As more private data migrates online, services that handle this data have to consider enabling stronger security protocols. Therefore, Sonos requires that you implement the Transport Layer Security (TLS) and Secure Sockets Layer (SSL) security requirements listed below in your SMAPI implementation.
Sonos players are embedded systems with limited memory and a small number of Certificate Authority (CA) certificates preinstalled. If you don’t use one of the pre-installed CA certificates, we also verify certificates remotely by querying a list of CAs on our own hosted service. However, occasionally this may be less reliable than using embedded certificates.
To avoid interruption of your service, we recommend that you use a certificate from one of the CAs listed below. If you have to use one from a CA that is not on the list, please coordinate with us by emailing us at email@example.com. Since we would have to support the certificate on an embedded device, it may take some time for us to make a change available to all Sonos users. Therefore we ask that you give us as much advance notice as you can so that we can work with you to ensure continuity of service.
In order to be listed on the Sonos Audio Platform, your music service must:
- Implement HTTPS to protect the SecureURI endpoint in the SMAPI Service Configuration (see Test your service for an example). Use of HTTPS for serving content is supported, but optional.
Note that your content could be compromised and stolen if you choose to allow HTTP access to your SMAPI SOAP service. To secure your content, be sure to test that calls such as
getMediaURIdo not work over HTTP.
- HTTPS endpoints must support Transport Layer Security (TLS) 1.2.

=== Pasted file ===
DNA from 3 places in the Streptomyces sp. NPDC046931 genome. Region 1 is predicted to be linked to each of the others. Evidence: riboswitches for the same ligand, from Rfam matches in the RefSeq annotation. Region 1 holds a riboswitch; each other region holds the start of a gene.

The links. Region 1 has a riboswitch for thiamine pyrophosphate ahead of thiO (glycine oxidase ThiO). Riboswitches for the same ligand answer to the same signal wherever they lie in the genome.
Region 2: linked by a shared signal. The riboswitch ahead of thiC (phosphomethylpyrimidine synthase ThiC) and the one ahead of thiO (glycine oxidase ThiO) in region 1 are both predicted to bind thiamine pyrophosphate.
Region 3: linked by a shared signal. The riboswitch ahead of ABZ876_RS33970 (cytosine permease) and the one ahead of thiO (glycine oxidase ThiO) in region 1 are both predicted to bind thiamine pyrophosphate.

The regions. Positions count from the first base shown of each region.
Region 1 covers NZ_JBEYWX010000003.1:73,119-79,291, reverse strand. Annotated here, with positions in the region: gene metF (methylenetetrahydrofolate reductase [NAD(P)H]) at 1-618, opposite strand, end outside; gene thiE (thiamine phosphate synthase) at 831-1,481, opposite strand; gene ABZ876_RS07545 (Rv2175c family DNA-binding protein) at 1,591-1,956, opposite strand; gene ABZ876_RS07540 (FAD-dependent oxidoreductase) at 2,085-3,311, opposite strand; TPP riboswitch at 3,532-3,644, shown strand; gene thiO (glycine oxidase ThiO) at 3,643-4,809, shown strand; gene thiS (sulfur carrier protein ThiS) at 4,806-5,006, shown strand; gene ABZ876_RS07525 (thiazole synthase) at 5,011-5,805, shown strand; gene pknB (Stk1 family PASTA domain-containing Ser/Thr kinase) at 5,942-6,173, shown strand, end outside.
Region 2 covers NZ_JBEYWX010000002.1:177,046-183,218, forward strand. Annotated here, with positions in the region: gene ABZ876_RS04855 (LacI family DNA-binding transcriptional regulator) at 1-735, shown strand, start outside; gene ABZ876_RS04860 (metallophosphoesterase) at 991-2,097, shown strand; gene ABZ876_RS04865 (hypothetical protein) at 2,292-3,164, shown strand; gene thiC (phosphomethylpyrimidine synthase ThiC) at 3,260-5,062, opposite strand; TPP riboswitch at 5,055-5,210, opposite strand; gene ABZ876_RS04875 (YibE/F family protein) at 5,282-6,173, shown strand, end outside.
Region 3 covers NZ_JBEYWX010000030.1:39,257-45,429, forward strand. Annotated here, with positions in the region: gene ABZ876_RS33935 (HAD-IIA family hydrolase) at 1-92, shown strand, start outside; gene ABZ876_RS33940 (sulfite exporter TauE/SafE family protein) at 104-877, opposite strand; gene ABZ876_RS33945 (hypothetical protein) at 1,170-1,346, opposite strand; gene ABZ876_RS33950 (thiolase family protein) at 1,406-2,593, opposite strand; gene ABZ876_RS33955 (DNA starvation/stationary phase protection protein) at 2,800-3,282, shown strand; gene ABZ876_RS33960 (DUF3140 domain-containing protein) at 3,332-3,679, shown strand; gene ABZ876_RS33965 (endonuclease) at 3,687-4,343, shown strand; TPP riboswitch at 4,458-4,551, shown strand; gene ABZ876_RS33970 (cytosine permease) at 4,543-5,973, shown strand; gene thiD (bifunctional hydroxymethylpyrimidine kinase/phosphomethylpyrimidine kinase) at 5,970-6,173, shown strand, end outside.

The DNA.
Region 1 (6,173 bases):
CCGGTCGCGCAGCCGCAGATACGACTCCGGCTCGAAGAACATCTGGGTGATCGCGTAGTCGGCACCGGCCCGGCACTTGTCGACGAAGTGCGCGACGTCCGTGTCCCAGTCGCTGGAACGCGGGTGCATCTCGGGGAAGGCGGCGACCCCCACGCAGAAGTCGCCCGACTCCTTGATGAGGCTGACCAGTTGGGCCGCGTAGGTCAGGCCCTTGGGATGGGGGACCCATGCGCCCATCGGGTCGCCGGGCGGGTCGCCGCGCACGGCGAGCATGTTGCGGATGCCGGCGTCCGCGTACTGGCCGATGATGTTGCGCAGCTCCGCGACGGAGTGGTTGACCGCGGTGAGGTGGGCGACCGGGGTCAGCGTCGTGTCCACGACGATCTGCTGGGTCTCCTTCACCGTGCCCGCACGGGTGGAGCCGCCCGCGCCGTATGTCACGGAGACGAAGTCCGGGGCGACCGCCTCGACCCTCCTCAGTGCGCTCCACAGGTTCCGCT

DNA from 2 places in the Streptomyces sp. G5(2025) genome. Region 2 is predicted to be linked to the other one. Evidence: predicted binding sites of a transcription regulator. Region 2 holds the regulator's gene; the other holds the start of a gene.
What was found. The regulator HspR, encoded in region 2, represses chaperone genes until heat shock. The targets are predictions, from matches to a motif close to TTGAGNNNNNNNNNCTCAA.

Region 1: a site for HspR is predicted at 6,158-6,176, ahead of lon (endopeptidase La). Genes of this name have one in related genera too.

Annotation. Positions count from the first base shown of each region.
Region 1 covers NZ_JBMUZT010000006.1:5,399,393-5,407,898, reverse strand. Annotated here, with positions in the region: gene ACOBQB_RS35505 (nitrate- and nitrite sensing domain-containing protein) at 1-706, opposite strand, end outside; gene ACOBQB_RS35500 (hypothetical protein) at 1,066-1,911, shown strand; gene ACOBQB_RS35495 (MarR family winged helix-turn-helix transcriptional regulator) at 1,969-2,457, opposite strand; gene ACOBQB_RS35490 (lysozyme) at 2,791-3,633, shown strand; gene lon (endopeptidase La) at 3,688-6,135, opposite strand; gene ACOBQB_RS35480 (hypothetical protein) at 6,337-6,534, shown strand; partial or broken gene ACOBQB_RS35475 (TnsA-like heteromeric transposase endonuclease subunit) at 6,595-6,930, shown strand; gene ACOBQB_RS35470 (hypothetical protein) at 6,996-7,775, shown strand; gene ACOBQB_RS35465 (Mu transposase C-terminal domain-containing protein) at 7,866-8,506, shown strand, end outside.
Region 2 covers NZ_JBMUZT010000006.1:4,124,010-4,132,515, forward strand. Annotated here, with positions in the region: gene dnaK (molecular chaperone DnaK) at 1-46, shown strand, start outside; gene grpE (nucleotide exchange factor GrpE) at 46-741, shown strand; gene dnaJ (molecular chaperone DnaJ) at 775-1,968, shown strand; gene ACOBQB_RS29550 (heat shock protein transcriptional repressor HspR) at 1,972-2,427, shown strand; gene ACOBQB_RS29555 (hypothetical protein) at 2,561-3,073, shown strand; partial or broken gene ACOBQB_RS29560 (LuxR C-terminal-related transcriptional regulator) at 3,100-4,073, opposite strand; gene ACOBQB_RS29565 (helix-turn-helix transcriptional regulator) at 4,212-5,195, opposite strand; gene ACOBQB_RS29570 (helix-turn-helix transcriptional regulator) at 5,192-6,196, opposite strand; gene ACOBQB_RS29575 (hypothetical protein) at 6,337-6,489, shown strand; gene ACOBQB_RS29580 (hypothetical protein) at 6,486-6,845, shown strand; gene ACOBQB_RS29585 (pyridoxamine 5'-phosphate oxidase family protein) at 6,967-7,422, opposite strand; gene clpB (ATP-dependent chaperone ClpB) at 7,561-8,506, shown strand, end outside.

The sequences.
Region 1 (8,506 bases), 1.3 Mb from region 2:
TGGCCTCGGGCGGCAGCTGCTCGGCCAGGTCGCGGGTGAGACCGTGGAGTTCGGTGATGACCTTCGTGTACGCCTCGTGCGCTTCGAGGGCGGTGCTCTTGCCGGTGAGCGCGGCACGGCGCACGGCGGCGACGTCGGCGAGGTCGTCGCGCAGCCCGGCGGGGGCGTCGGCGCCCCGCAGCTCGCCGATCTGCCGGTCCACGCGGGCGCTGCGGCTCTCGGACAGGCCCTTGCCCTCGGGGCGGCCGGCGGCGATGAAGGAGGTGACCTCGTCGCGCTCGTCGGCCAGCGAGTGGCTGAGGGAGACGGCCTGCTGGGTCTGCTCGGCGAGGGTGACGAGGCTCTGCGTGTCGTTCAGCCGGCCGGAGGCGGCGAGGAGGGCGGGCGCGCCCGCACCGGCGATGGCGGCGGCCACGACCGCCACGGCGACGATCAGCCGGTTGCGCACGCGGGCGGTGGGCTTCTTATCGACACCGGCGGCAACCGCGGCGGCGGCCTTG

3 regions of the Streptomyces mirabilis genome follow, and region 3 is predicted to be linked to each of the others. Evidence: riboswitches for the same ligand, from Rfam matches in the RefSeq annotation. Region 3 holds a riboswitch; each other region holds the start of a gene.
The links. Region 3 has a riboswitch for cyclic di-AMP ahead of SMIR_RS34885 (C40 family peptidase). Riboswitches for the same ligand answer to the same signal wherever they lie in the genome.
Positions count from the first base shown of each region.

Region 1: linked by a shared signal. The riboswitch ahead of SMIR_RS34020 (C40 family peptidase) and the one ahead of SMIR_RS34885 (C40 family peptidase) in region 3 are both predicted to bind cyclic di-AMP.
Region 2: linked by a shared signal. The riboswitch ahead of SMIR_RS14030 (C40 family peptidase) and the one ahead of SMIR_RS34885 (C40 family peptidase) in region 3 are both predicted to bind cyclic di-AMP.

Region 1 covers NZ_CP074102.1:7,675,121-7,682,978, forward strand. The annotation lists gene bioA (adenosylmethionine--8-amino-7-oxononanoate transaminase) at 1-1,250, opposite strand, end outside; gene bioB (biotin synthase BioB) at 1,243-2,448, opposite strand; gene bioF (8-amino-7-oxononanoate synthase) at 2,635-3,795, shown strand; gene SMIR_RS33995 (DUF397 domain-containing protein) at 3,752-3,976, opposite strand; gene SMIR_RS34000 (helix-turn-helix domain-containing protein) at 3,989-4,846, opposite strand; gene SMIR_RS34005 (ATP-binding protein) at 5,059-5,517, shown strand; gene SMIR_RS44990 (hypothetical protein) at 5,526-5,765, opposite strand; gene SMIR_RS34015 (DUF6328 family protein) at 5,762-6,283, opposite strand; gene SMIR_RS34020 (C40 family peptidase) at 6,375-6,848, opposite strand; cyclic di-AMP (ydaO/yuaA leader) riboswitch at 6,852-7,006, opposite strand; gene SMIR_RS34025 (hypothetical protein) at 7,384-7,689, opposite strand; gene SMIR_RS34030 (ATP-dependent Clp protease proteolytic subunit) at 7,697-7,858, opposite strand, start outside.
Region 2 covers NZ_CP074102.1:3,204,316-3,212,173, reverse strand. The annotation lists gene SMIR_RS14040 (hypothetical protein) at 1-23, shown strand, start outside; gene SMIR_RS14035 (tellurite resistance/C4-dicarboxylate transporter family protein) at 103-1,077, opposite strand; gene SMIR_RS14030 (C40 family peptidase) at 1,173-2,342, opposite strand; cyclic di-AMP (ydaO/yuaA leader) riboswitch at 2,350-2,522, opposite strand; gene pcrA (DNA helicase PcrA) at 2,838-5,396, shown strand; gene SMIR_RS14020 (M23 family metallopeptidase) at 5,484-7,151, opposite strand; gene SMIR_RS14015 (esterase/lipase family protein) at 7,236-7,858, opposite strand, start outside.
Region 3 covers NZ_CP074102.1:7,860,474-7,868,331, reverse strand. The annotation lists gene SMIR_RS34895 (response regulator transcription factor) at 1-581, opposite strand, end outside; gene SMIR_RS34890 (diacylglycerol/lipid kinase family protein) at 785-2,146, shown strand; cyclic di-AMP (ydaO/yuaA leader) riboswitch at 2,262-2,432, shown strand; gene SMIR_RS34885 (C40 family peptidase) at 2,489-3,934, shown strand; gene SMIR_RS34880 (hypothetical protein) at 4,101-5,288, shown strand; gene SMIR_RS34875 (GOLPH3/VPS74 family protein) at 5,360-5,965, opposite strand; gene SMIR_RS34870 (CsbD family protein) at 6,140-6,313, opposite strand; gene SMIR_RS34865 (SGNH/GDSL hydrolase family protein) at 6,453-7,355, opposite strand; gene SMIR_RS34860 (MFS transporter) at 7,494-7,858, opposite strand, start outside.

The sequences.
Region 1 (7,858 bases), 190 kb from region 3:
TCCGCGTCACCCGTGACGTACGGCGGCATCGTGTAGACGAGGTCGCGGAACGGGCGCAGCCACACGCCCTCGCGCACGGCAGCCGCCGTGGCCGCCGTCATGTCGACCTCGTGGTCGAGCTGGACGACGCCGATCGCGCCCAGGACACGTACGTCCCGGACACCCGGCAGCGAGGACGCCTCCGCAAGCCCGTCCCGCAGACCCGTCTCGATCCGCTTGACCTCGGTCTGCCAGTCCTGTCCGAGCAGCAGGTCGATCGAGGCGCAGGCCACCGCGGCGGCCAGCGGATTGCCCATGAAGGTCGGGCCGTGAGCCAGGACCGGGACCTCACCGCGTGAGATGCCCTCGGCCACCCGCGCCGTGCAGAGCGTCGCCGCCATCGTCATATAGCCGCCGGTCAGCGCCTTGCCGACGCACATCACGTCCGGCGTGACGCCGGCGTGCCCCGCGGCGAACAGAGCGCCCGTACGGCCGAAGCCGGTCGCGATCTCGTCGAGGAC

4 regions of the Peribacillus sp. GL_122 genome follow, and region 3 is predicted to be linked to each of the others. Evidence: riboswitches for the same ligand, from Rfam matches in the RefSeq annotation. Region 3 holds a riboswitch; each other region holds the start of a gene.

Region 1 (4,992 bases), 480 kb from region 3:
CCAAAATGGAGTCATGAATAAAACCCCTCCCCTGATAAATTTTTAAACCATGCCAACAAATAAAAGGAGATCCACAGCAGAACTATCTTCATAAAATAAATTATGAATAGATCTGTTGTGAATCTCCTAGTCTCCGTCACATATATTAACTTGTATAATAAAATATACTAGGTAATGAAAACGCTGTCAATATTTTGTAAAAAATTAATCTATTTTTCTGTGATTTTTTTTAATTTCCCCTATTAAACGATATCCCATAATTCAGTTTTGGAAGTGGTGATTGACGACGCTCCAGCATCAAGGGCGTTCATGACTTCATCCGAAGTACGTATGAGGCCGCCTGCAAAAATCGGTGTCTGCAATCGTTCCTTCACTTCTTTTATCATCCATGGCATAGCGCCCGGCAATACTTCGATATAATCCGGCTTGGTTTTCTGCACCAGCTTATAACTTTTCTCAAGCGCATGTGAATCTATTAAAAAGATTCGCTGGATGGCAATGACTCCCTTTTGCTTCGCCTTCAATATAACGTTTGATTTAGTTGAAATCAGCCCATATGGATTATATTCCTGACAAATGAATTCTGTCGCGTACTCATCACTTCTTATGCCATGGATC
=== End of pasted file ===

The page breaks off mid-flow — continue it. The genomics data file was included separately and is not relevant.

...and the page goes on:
- Support at least one of the following cipher suites:
- TLS_ECDHE_RSA_WITH_AES_256_GCM_SHA384 (secp256r1 elliptic curve)
- TLS_ECDHE_RSA_WITH_AES_128_GCM_SHA256 (secp256r1 elliptic curve)
- Have a valid X.509 certificate for the DNS name. See the Common Reasons for SSL Handshake Failures section below for details.
- Not use an SSL/TLS implementation exposed to any known vulnerabilities, for example, Heartbleed or CRIME.
In upcoming releases, we plan to drop support for TLS 1.0 and TLS 1.1, following the industry best practices.
We store certificates for the following Certificate Authorities (CAs) locally on our players and controllers. If you aren’t using one of them, please let us know by emailing us at firstname.lastname@example.org. Additionally, if you are switching your commercial Certificate Authority to one that is not on the list, we recommend that you let us know in advance of the switch to ensure a smooth transition.
The current Certificate Authority certificates trusted by Sonos products are listed below by common name, except where indicated. This list may change with future Sonos software updates.
- AddTrust External CA Root
- Baltimore CyberTrust Root
- DigiCert Global Root CA
- DigiCert Global Root G2
- DigiCert High Assurance EV Root CA
- DST Root CA X3
- GeoTrust Global CA
- GlobalSign Root CA
- GlobalSign RootCA – R2 *
- Go Daddy Root Certificate Authority – G2
- SecureTrust CA
* organization and/or organizational unit
What happens if your certificate fails in production?
If your certificate isn’t configured properly or has expired, your service will fail on Sonos. Users will not be able to browse your service on Sonos. Some common reasons for SSL handshake failures include:
- Expired certificate: Every certificate has a validity window before it expires. You need to present Sonos with unexpired certificates.
- DNS name mismatch: Your certificate must match the DNS name used in the Sonos service catalog. If the URL in the Sonos service catalog is https://stremingservice.example.com/svc then your certificate must have a subjectAltName or a Common Name matching streamingservice.example.com. Any mismatches will cause an outage. For example, this may occur if you introduce a Content Delivery Network (CDN) into your setup as this may affect the DNS names and certificates involved.
- Missing intermediate CA cert: Most certificate authorities do not issue individual server certificates directly from their root CA certificate. They often use an intermediate CA certificate. Usually, the chain looks like this:
Root CA certificate -> intermediate CA certificate -> your service’s SSL server certificate.
In these cases, you must configure your SSL server to send Sonos the intermediate CA certificate as well as your SSL server certificate. Without this, Sonos will not be able to validate the full chain and the validation may fail.
Go on to Error handling.